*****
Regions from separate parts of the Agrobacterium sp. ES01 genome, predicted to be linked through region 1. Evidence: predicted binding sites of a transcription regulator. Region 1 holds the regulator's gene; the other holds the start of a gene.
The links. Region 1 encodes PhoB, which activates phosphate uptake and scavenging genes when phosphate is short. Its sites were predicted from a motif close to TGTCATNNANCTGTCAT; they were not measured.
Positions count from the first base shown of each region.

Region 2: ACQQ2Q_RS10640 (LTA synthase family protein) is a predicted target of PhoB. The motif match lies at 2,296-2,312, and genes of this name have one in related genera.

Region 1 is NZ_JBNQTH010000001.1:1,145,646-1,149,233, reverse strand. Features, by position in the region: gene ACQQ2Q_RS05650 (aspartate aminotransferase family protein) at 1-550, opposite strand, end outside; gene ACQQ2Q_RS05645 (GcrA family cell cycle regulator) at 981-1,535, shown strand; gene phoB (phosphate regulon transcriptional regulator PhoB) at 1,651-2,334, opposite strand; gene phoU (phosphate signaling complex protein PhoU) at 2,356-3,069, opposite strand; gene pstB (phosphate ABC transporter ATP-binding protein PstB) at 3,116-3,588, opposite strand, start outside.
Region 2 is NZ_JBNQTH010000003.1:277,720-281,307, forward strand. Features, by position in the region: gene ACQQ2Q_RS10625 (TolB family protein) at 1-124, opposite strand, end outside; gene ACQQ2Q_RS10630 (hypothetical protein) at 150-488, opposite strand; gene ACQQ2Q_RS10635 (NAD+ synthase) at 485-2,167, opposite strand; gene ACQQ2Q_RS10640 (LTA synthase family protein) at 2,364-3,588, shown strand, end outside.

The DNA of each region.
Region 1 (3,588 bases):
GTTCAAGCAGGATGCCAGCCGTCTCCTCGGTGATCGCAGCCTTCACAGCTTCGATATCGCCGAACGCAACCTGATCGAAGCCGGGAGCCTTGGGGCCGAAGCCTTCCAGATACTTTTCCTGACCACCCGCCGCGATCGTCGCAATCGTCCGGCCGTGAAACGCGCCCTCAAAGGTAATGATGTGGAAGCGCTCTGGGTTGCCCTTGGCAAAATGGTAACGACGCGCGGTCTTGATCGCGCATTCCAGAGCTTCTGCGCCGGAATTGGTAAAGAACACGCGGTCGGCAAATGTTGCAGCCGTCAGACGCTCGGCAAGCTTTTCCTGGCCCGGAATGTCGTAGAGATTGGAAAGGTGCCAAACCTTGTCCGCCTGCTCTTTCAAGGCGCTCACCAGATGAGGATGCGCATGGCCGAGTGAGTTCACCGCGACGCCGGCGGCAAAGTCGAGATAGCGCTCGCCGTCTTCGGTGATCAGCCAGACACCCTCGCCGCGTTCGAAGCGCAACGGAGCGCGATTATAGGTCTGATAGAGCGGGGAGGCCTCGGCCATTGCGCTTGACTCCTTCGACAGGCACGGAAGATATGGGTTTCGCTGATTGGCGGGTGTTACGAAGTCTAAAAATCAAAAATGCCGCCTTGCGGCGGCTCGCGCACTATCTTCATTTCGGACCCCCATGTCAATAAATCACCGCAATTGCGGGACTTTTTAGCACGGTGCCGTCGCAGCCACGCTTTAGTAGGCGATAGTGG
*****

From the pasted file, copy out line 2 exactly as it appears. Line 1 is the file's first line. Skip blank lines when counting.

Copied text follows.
The links. Region 1 encodes PhoB, which activates phosphate uptake and scavenging genes when phosphate is short. Its sites were predicted from a motif close to TGTCATNNANCTGTCAT; they were not measured.